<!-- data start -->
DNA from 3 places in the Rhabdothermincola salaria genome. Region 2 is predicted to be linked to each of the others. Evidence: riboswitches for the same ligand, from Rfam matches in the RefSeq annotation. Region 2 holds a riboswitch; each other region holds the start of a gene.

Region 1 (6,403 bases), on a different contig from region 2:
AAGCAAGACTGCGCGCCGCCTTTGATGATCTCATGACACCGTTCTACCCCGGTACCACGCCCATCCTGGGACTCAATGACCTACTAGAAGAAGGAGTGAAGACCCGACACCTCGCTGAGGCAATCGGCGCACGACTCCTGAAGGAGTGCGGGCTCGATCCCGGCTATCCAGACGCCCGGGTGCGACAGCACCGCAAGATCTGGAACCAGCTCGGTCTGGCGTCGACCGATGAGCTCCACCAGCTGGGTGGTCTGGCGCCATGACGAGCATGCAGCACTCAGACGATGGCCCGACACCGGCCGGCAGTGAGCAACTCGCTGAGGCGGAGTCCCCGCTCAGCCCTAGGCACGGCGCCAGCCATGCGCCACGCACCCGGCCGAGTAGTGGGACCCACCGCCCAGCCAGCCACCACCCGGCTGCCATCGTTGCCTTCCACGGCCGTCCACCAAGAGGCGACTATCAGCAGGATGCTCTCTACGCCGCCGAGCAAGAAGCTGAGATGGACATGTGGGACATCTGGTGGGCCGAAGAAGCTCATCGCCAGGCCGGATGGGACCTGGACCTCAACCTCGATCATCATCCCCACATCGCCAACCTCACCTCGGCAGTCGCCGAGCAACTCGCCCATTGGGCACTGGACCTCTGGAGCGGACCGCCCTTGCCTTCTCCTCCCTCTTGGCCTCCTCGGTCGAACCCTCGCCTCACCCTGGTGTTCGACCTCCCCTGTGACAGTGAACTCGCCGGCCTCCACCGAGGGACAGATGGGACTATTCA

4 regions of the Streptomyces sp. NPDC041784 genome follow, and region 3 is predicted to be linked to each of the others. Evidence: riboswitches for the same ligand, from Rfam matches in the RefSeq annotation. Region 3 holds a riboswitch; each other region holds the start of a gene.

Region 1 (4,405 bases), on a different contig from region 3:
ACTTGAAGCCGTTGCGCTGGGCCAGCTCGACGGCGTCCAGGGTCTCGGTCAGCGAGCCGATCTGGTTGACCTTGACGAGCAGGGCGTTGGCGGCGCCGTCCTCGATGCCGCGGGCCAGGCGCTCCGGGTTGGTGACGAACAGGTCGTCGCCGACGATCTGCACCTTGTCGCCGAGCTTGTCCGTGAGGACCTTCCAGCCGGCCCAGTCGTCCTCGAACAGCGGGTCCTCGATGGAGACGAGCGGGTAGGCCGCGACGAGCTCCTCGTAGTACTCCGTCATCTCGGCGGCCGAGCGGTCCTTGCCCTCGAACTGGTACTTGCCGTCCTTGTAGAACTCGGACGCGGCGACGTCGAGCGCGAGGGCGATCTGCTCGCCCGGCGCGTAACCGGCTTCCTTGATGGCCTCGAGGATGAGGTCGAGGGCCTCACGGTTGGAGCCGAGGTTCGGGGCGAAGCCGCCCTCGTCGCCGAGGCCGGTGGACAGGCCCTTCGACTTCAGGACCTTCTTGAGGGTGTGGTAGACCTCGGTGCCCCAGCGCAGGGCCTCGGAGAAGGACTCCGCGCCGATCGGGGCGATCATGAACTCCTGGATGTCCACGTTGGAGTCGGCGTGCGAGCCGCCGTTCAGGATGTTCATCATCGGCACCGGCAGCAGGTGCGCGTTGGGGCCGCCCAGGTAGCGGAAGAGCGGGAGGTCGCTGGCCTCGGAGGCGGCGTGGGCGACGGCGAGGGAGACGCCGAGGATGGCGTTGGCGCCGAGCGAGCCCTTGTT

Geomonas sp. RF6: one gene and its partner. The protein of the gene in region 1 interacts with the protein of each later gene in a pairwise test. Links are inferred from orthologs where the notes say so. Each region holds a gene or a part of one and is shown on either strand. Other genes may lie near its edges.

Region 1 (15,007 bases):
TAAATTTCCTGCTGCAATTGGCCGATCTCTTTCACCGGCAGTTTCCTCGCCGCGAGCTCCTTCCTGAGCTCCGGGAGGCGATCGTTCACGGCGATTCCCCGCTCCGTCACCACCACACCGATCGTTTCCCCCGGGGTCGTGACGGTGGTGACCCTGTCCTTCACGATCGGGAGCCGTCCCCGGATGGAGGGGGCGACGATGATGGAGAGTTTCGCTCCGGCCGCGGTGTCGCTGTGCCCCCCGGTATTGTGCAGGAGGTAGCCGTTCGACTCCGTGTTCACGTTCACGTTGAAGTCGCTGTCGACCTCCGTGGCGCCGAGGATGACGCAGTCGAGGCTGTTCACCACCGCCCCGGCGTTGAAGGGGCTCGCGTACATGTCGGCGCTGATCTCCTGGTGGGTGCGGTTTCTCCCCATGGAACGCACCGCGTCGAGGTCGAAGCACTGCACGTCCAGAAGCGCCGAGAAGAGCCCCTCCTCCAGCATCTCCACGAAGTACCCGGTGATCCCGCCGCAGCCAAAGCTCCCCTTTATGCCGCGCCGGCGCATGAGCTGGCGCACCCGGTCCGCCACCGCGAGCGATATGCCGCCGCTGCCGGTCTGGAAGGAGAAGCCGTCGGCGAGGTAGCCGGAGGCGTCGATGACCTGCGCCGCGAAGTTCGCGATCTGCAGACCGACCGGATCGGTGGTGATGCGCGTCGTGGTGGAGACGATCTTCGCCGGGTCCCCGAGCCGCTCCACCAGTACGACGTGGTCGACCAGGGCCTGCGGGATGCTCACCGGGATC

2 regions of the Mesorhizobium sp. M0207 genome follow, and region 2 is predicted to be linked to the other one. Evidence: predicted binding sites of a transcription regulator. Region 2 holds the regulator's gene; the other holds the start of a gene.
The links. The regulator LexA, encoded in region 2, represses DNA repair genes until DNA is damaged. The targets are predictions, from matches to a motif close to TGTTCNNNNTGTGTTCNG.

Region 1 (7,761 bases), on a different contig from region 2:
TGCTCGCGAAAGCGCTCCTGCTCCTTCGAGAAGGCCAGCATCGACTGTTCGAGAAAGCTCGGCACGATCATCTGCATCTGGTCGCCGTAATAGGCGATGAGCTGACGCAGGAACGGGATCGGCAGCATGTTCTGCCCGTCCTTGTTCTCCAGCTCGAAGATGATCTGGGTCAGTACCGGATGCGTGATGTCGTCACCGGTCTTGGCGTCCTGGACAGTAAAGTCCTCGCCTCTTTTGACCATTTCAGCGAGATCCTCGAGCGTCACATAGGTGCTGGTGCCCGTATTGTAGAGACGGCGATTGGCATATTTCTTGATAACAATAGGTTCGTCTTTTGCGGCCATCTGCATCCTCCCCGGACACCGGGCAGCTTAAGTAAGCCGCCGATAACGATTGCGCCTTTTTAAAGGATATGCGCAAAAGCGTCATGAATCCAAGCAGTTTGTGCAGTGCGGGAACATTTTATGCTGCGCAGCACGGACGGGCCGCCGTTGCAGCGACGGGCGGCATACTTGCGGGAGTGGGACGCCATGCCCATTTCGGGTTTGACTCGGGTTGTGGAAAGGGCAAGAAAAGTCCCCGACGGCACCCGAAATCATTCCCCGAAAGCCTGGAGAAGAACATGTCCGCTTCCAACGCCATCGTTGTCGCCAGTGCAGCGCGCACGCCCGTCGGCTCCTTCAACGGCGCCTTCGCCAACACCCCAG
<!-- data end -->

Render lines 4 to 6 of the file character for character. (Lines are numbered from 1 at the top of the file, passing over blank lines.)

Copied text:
4 regions of the Streptomyces sp. NPDC041784 genome follow, and region 3 is predicted to be linked to each of the others. Evidence: riboswitches for the same ligand, from Rfam matches in the RefSeq annotation. Region 3 holds a riboswitch; each other region holds the start of a gene.

Region 1 (4,405 bases), on a different contig from region 3:
ACTTGAAGCCGTTGCGCTGGGCCAGCTCGACGGCGTCCAGGGTCTCGGTCAGCGAGCCGATCTGGTTGACCTTGACGAGCAGGGCGTTGGCGGCGCCGTCCTCGATGCCGCGGGCCAGGCGCTCCGGGTTGGTGACGAACAGGTCGTCGCCGACGATCTGCACCTTGTCGCCGAGCTTGTCCGTGAGGACCTTCCAGCCGGCCCAGTCGTCCTCGAACAGCGGGTCCTCGATGGAGACGAGCGGGTAGGCCGCGACGAGCTCCTCGTAGTACTCCGTCATCTCGGCGGCCGAGCGGTCCTTGCCCTCGAACTGGTACTTGCCGTCCTTGTAGAACTCGGACGCGGCGACGTCGAGCGCGAGGGCGATCTGCTCGCCCGGCGCGTAACCGGCTTCCTTGATGGCCTCGAGGATGAGGTCGAGGGCCTCACGGTTGGAGCCGAGGTTCGGGGCGAAGCCGCCCTCGTCGCCGAGGCCGGTGGACAGGCCCTTCGACTTCAGGACCTTCTTGAGGGTGTGGTAGACCTCGGTGCCCCAGCGCAGGGCCTCGGAGAAGGACTCCGCGCCGATCGGGGCGATCATGAACTCCTGGATGTCCACGTTGGAGTCGGCGTGCGAGCCGCCGTTCAGGATGTTCATCATCGGCACCGGCAGCAGGTGCGCGTTGGGGCCGCCCAGGTAGCGGAAGAGCGGGAGGTCGCTGGCCTCGGAGGCGGCGTGGGCGACGGCGAGGGAGACGCCGAGGATGGCGTTGGCGCCGAGCGAGCCCTTGTT